Gun Control Too Lax? An Opinion

By: Abigail Bender

“Somehow this has become routine. The reporting is routine. my response here at this podium, ends up being routine.”

– President Obama on mass shootings in the United States

The latest episode in the saga of mass shootings in the United States took place Wednesday,  December 2, 2015 in San Bernardino, California. Around 11 A.M., two shooters opened fire on a company holiday party, killing 14 and injuring 21. This marks the 353rd mass shooting in the 336 days that have taken place in 2015. These “mass shootings” are defined as a shooting where there are four or more casualties. So far this year, President Obama has addressed us as a nation 11 times concerning mass shootings. That’s almost once a month, we hear the same thing: another mass shooting.

The United States is number one in the world in terms of gun violence among developed countries. The US averages around 29.7 gun-deaths per 1 million people. No other country even compares. The next highest is Switzerland, where the average is around 7.7 deaths per 1 million people. In 12 years, the number of deaths caused by AID’s, war, and drug overdoses combined were still less than those caused by guns.

What is the answer to America’s gun violence problem then? It is impossible to stop shootings in our country without taking away our rights given by the Second Amendment. However, it is possible to lower the number of shootings, and the number of fatalities in these shootings. There are many steps that need to be taken to fix the United States’ gun problem, and it will take time, however, it is totally possible to massively reduce the number of gun homicides in our country.

BACKGROUND CHECKS

There are currently background checks in place in the United States. How these checks work is, when a person buys a gun, they are required to show their ID to the seller and then fill out ATF (Bureau of Alcohol Tobacco, Firearms, and Explosives) Form 4472. This form asks for general personal information such as name, address, gender, place of birth, and race. In addition it asks questions about criminal background and immigration. After this, the dealer must send in the buyer’s information to the National Instant Criminal Background Check System (NICS). This check takes several minutes. If the buyer passes this background check, they are free to purchase their gun.

Is enough being done? No. There needs to be more. In other countries such as Canada and Australia, there waiting periods of  several weeks. During this time, extensive background checks on the gun buyer are done. These include criminal history as well as any history of violence or mental health problems. More extensive background checks like these need to be put into place.

During this waiting period, in addition to doing the background checks mentioned above, a home check should be done. Here, spouses or close family would be notified of the buyer’s interest in acquiring a weapon and would be asked if they think there is any reason that the buyer should be denied their gun license. Also the home should be checked at this point for any signs of domestic problems. Finally, the home check should include the buyer presenting the representative with a safe place where they intend to store their weapon once purchased.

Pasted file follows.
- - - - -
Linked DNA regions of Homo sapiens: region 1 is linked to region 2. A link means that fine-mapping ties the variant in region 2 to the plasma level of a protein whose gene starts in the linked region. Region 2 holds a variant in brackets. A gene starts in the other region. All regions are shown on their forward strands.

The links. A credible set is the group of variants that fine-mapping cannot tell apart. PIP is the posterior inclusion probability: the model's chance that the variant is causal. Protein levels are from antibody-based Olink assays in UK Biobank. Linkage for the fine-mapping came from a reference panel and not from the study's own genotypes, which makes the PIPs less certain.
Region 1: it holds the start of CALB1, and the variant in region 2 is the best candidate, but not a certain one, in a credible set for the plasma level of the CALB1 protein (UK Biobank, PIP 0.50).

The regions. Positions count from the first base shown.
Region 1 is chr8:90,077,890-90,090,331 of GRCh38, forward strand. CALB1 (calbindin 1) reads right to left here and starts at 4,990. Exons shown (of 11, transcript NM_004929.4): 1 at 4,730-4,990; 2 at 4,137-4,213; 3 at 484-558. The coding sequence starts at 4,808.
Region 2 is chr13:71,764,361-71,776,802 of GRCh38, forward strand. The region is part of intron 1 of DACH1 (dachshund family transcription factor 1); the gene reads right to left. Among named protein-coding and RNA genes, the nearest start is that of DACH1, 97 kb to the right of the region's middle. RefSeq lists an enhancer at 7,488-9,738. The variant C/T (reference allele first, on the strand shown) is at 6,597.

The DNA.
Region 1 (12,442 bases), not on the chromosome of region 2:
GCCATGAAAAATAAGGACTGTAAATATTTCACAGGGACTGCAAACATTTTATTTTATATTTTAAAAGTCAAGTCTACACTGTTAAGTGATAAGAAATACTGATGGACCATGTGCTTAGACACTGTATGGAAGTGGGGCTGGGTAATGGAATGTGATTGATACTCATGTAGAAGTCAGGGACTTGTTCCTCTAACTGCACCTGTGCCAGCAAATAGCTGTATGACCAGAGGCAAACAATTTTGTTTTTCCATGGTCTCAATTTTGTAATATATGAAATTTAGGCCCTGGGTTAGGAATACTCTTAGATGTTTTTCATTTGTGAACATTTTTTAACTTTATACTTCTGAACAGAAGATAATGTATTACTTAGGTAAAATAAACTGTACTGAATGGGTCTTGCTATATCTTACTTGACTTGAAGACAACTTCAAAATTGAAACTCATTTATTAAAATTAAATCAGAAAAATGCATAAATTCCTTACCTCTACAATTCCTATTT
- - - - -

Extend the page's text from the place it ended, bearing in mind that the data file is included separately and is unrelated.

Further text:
Additionally, once a background check is passed and a citizen receives their gun license, their license should have to be renewed after a certain amount of time. If we make buying a gun a bigger deal, with a longer waiting period that is more of a hassle, it will be harder for guns to get into the wrong hands. Second of all, if buying a gun is a hassle and hard to do, then less people will try to do it. As a result, there would be less guns in circulation, meaning less illegal gun trade.

ASSAULT WEAPONS

In the United States, it is legal to buy semi-automatic weapons. This means that they fire one round every time the trigger is pulled, but the next round is automatically loaded into the chamber and is ready to fire immediately. Unlike fully automatic weapons, or machine guns, semi-automatics cannot just have the trigger held in and fire bullets continuously. However, semi-automatics can still fire 45-60 rounds per minute. Assault rifles like the AR-15 have been widely used in mass shootings in the United States. Shootings where an assault rifle was used include Columbine, the movie theater in Aurora Colorado, Sandy Hook elementary school in Newtown Connecticut, Umpqua Community College in Oregon, and San Bernardino, California. A ban on these weapons is needed to lower the number of the high-casualty shootings. It is simple: the United States needs to make it harder to kill. This may sound insensitive, but it is the truth. The only way we are going to stop mass shootings is to make it harder to kill large numbers so quickly.